Vonn competes during the super giant slalom at the World Cup in Cortina D'Ampezzo, Italy in January 2015     Photo: Samo Vidic/Red Bull Content Pool

What Happens When Lindsey Vonn Gets Pissed

All good things. “The Climb,” which airs Sunday, tracks the pro skier’s 22-month rehab and singled-minded determination to reclaim women’s skiing’s top spot.

“It’s like rubbing salt in the wound,” says Lindsey Vonn, watching the Sochi Olympics on TV from her living room in the opening shot of her new documentary. The film, which airs on NBC on Sunday, tracks Vonn's 22-month recovery from a series of devastating knee injuries. “Who are we going to find to replace Lindsey? And who’s the next Lindsey?”

In Sochi, of course, nobody was really asking that question—Mikaela Shiffrin, the 18-year-old who won slalom gold, has been "the next Lindsey” for several years. But it is a revealing quote, and it is typical Vonn: More than a decade of media training notwithstanding, she usually manages to communicate exactly what’s on her mind. And last winter, she was pissed that an 18-year-old teammate had captured the spotlight in what was supposed to be the crowning championships of her career.

Two crashes put Vonn on the sidelines for Sochi. In the first, a brutal fall at the World Championships in February 2013, she tore her right ACL, MCL, and fractured her tibial plateau. Footage from the fall is shown a couple of times in The Climb. Tiger Woods, Vonn’s boyfriend, tells NBC that he watched the race online with his kids. “The worst part was not seeing it buckle,” Woods says. "I knew it was damaged. But to hear the screams afterwards, that was hard to deal with. That’s a scream that’ll haunt you."

Vonn worked hard to rehab that injury, and The Climb is full of Rocky-like training sequences, some of which were filmed by her sister, Laura, who had planned to spend the 2012-2013 season traveling with Vonn on the World Cup. But for several reasons the film never fully explores—maybe Vonn pushed too hard to get back on snow, or maybe, as she alludes, the first surgery was botched—her knee didn't recover, and she partially tore her ACL again during a training run in November 2013. Vonn tried racing with a brace, but the knee gave out in Val d'Isere, France, a month later, and she eventually underwent a second surgery, this time at the hands of legendary orthopedist Jim Andrews. Time for comeback number two.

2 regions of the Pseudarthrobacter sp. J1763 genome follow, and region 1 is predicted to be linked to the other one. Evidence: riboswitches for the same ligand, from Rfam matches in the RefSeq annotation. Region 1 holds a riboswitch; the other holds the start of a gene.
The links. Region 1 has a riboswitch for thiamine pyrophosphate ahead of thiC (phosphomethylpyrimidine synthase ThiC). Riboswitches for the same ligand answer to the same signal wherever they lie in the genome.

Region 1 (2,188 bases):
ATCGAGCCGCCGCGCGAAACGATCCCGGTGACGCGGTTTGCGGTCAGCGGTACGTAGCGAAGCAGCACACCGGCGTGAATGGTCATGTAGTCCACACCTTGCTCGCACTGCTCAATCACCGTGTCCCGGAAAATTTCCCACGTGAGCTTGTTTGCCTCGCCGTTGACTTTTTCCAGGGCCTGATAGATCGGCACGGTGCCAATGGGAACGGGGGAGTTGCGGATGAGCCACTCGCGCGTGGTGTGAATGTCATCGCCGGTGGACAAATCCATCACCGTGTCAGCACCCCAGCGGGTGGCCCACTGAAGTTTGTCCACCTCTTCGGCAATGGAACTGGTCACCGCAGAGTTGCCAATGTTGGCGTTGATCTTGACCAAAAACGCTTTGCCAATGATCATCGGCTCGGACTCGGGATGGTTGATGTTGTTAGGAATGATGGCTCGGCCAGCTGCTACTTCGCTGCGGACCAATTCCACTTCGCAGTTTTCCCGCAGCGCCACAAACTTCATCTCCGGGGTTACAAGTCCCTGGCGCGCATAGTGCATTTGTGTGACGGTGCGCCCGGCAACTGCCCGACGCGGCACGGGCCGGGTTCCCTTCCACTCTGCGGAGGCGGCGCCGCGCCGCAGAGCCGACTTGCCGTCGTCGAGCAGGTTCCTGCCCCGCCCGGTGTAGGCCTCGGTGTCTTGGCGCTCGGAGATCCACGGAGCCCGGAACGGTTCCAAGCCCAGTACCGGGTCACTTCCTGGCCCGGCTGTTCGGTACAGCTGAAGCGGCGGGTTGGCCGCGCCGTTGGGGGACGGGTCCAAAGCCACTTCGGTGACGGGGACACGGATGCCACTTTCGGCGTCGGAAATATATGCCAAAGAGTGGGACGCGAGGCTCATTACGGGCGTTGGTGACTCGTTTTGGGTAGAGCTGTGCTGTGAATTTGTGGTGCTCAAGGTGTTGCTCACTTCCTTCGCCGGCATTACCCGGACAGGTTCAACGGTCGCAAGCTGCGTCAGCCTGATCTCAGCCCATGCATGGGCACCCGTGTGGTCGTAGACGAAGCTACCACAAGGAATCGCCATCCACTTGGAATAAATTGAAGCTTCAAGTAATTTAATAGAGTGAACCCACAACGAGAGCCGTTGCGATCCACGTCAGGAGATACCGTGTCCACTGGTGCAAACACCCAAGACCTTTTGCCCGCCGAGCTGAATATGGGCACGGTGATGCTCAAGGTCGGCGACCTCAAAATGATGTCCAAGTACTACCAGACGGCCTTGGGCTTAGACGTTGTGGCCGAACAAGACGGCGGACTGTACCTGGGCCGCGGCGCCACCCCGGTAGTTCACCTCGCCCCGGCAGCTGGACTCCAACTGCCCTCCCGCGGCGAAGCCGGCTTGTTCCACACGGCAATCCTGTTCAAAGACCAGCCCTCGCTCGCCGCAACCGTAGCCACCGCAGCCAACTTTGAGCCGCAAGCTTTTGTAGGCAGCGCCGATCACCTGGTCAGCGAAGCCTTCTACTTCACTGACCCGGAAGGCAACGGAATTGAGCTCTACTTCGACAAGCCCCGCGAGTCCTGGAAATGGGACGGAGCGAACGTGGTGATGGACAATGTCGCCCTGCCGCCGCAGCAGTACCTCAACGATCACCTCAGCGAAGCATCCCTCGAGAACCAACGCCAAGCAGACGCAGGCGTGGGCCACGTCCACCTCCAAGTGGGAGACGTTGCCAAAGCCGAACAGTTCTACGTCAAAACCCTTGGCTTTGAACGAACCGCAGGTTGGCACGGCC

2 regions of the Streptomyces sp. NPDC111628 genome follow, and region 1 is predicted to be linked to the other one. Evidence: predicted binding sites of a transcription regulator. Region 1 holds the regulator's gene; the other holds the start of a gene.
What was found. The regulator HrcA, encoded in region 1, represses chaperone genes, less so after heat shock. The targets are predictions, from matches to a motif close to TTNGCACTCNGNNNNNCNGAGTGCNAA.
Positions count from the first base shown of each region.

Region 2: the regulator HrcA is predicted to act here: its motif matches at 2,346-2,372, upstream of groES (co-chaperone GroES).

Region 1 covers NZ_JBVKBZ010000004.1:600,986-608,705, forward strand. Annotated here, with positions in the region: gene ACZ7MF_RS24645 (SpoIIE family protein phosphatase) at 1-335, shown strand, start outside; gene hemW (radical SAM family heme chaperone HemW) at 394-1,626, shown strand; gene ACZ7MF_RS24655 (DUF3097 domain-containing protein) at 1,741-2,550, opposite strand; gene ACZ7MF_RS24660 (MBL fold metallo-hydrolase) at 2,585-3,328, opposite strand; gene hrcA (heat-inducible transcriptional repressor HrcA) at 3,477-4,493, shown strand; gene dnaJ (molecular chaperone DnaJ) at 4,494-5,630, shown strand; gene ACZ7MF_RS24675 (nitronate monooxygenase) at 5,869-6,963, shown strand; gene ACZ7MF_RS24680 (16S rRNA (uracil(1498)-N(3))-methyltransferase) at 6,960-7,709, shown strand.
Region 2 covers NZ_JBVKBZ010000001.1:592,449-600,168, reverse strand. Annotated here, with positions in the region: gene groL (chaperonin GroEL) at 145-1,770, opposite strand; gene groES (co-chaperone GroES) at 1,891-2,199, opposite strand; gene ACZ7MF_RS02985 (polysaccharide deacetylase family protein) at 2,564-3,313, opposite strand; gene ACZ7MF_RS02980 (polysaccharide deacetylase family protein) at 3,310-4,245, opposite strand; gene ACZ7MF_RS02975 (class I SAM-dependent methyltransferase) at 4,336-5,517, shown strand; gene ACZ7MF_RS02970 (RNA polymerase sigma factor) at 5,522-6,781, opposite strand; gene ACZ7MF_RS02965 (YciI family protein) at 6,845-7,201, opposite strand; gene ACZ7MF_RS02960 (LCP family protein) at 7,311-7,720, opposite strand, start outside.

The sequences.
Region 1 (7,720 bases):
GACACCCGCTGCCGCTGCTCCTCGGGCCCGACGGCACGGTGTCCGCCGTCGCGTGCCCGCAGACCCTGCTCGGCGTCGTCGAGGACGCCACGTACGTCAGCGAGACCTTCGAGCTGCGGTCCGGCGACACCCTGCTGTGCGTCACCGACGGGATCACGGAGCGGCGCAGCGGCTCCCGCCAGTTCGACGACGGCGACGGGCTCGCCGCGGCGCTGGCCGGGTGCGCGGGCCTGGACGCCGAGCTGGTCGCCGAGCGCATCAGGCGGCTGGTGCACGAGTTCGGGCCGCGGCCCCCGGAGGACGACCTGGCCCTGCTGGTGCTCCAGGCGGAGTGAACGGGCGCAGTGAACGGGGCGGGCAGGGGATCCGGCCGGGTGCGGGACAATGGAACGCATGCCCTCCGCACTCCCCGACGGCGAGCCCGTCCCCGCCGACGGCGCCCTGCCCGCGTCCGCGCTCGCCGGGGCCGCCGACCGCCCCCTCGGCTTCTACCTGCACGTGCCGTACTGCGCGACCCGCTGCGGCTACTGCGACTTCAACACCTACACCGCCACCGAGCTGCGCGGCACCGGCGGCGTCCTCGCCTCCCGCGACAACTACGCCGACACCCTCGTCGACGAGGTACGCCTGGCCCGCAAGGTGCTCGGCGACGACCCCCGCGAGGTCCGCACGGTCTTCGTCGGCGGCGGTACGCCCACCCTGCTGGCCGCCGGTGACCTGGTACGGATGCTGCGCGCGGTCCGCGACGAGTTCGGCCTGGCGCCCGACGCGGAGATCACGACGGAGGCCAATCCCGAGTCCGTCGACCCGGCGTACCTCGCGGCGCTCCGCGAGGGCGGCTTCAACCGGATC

For a good bit of The Climb, Vonn bickers with her support staff—her coaches, doctors, sisters, and physical therapists—whining about jumping rope or doing an awkward drill on skis. It’s a little off-putting and I’m not sure how to square it with Vonn’s well-documented focus and attention to detail. She is widely considered the hardest-working skier in the sport. I wonder if the whining is partly an act—a way to keep things from getting too serious, or to make sure her minders are as focused as she is.

In any case, Vonn’s second comeback has been an unqualified success. The Climb ends with Vonn’s first races of the 2014-2015 season—a pair of back-to-back downhills in Lake Louise, Canada, in early December. “There are all these expectations that I’ll win and be this miracle comeback story,” she tells the camera. "Maybe I’ll be at the top, maybe I won’t be. Maybe I’ll be 10th. I have no idea.” After finishing eighth in the first downhill, a clear disappointment, Vonn and her coaches watch footage of her run. Nobody quite knows why she isn’t fast, and her coaches try to temper her expectations, after 59 World Cup victories, that she can win again right away. “It can’t happen tomorrow, it just can’t happen,” one says. The next day, Vonn proves them wrong, taking her 60th victory. She has since collected wins 61, 62, and 63—a record—and shows no sign of slowing down.

Lindsey Vonn: The Climb airs on NBC at 3 p.m. EST on Sunday, January 25, one week before the 2015 World Alpine Ski Championships in Vail, Colorado, Vonn’s hometown. It was produced by Red Bull Media House, in association with NFL Films and NBC Olympics.

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